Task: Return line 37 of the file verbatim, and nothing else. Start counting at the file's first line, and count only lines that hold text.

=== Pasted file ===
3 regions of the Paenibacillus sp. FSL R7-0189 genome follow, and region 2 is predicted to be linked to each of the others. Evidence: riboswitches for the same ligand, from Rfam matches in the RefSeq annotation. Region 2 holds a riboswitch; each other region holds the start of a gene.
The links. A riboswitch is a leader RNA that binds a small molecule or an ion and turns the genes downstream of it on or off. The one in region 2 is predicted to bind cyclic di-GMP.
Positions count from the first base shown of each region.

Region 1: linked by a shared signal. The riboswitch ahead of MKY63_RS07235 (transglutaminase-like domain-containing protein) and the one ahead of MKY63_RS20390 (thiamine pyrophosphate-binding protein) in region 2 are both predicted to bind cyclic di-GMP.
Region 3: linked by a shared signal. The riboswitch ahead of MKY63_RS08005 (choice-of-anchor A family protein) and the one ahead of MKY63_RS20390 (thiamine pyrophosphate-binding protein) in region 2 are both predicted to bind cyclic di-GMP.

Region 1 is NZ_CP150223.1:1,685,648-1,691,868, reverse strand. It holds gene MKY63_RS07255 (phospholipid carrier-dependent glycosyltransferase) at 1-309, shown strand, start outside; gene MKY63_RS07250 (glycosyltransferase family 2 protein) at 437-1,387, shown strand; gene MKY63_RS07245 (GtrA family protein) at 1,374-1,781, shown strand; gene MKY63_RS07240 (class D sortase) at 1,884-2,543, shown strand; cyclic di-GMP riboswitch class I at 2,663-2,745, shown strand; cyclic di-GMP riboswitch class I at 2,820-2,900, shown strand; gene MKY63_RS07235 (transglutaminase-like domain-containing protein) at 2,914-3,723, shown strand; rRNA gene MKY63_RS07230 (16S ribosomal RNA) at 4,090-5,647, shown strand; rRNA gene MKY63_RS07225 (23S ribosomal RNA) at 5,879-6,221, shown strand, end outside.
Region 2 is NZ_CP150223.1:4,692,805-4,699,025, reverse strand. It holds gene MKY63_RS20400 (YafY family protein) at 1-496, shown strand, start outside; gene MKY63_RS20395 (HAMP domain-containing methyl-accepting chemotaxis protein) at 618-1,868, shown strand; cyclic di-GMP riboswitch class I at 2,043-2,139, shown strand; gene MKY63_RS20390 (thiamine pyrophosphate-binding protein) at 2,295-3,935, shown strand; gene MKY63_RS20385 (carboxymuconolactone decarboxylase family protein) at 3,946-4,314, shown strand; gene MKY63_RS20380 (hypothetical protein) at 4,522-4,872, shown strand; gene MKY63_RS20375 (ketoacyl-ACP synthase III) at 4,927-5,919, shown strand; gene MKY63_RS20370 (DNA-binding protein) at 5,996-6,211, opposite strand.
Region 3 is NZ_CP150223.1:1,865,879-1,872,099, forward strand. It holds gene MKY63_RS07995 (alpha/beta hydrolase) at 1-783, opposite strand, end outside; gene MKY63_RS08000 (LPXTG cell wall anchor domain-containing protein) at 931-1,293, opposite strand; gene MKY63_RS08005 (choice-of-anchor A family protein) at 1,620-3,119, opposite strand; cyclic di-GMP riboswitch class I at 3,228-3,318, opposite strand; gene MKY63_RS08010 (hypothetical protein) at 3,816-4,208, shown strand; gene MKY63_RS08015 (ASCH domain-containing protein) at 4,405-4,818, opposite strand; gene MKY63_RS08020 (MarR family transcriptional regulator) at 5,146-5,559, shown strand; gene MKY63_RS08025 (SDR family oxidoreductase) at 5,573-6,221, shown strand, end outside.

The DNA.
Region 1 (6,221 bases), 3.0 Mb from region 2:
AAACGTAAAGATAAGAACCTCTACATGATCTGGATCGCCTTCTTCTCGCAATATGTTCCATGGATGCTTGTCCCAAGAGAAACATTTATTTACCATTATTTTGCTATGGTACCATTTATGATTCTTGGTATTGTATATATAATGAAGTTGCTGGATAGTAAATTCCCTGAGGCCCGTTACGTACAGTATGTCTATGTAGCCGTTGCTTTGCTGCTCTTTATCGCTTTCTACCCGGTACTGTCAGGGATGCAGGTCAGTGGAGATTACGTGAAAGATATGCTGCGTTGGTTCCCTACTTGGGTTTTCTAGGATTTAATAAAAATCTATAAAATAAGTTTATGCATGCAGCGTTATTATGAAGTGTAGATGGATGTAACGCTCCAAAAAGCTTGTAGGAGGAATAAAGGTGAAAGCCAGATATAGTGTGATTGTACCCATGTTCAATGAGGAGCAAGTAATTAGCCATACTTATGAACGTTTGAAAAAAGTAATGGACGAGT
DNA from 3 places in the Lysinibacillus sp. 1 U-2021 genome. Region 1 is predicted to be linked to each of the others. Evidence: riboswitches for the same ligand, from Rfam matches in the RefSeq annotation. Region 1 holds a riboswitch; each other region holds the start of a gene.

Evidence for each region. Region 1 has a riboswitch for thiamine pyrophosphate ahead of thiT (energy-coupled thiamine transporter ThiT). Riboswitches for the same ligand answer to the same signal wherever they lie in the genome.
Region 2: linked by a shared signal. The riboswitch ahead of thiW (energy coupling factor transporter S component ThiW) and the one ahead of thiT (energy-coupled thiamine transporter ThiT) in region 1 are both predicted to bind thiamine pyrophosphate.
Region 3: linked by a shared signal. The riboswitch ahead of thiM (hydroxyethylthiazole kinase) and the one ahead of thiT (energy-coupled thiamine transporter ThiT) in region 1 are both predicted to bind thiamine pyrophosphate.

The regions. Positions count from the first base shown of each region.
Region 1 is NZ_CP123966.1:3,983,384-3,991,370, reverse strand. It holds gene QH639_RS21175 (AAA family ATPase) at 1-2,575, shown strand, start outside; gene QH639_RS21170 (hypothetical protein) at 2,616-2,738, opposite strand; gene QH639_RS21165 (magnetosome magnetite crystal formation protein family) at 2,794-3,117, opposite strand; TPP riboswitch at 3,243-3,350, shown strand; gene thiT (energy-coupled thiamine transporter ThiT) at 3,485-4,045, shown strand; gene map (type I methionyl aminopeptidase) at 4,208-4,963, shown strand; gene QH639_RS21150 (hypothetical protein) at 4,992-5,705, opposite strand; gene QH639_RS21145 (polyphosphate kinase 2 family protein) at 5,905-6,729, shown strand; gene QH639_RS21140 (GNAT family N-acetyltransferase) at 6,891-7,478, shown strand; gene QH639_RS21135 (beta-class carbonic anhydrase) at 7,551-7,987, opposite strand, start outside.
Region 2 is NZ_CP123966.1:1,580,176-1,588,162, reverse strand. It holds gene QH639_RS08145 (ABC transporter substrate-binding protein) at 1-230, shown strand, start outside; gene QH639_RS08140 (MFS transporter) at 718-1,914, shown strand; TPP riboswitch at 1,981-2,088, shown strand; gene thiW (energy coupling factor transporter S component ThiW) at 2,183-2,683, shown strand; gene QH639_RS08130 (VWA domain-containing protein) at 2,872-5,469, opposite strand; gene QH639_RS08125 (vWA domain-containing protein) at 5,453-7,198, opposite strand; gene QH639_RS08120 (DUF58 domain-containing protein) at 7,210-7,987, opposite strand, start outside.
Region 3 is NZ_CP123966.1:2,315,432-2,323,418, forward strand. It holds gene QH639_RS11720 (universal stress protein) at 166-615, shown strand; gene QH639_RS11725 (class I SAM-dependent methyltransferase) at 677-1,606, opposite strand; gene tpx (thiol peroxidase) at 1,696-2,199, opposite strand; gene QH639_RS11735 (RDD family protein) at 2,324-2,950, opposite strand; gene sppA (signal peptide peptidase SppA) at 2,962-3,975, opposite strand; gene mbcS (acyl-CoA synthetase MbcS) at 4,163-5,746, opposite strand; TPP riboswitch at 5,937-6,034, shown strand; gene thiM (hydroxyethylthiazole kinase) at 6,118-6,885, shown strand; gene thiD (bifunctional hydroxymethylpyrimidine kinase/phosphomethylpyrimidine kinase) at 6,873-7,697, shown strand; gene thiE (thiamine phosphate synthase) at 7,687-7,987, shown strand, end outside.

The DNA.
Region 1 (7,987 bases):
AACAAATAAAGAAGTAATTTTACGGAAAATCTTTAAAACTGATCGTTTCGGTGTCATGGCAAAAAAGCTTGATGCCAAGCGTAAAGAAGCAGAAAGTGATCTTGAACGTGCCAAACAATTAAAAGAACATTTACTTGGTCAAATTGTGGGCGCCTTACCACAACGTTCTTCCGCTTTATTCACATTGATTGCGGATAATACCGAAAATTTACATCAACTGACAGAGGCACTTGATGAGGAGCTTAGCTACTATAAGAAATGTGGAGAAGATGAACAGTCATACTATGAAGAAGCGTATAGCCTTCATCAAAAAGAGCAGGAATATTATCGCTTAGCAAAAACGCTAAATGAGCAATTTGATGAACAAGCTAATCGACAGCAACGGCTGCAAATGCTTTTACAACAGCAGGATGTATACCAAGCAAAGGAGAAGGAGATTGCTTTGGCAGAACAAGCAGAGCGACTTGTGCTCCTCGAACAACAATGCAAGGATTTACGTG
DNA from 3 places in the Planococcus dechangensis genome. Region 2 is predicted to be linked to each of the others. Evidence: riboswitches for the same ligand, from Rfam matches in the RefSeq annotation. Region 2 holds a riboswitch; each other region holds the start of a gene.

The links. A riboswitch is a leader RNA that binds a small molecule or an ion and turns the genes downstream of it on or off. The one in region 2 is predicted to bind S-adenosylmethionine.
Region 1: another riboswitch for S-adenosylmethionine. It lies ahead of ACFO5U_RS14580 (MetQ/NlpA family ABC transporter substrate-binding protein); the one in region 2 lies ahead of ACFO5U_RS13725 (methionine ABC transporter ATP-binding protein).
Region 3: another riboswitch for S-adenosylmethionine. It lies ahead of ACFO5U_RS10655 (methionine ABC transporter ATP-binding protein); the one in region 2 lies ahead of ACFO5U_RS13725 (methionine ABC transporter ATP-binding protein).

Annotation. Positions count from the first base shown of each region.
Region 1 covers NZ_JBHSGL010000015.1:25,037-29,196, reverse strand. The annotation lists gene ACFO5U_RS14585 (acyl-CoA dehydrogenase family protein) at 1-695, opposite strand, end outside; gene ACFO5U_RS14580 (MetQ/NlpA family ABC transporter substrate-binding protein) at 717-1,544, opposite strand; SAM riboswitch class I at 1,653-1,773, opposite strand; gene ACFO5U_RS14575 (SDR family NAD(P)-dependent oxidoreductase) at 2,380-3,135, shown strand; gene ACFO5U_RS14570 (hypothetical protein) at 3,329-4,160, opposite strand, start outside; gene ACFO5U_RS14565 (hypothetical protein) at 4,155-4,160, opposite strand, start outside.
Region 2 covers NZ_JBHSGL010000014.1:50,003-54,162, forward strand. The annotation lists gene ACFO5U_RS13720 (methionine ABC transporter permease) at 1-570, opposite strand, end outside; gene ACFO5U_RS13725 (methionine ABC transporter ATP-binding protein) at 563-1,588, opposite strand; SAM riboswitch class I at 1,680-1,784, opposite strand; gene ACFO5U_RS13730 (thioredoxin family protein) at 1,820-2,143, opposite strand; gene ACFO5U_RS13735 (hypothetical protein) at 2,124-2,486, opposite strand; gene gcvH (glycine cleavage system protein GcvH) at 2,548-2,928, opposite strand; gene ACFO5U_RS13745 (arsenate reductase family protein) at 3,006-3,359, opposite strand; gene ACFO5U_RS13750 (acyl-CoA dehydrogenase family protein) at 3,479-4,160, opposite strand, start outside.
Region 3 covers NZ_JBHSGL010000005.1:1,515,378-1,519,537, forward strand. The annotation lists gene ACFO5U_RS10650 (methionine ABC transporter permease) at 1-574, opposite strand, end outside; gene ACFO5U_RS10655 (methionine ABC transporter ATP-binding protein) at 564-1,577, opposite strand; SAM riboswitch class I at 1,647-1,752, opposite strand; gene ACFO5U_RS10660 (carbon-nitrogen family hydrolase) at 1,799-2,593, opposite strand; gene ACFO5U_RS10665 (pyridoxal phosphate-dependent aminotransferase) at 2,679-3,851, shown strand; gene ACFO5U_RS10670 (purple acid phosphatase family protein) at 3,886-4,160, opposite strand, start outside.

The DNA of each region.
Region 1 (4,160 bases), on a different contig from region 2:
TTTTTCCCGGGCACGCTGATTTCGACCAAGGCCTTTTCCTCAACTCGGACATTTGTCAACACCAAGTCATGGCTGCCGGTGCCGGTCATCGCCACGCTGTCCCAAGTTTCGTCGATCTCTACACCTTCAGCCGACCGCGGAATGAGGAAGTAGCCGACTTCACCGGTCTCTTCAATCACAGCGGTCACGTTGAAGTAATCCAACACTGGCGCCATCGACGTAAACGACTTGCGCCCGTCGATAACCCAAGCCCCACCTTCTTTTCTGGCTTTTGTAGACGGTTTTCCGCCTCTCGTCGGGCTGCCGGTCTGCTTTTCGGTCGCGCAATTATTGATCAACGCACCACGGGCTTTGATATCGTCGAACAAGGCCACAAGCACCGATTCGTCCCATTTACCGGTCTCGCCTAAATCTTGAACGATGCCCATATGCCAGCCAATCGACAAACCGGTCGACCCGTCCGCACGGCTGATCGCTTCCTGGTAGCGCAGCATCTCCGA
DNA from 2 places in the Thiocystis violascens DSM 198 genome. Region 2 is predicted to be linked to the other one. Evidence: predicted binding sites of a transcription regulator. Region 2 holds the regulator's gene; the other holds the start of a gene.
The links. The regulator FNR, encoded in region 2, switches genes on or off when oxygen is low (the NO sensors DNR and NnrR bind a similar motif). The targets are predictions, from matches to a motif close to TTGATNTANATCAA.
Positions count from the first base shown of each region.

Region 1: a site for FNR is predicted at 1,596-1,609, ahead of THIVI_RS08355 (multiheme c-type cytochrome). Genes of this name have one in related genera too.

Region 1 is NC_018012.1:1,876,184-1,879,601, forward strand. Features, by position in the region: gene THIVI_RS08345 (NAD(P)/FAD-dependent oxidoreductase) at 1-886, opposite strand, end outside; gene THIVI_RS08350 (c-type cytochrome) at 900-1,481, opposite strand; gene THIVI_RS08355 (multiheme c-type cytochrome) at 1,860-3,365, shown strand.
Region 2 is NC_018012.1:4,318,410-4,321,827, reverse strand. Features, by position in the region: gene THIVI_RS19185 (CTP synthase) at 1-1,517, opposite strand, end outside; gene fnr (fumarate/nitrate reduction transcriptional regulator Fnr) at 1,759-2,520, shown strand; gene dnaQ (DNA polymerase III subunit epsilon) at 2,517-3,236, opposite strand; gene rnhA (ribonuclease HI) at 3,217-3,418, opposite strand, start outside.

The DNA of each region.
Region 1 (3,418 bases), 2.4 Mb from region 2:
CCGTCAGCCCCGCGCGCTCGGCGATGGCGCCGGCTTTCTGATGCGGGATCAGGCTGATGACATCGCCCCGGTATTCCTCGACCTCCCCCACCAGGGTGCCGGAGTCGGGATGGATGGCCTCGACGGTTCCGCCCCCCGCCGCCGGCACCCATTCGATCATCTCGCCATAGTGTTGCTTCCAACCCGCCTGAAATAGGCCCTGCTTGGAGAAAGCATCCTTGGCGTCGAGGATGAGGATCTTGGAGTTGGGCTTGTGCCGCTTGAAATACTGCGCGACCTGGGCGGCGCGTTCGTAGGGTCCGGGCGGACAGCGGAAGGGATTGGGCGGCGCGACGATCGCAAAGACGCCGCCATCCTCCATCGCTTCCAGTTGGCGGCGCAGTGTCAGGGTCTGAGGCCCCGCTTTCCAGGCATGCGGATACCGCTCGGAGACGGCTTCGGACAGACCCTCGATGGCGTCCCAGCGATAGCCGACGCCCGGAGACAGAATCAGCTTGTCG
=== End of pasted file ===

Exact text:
Region 1: a site for FNR is predicted at 1,596-1,609, ahead of THIVI_RS08355 (multiheme c-type cytochrome). Genes of this name have one in related genera too.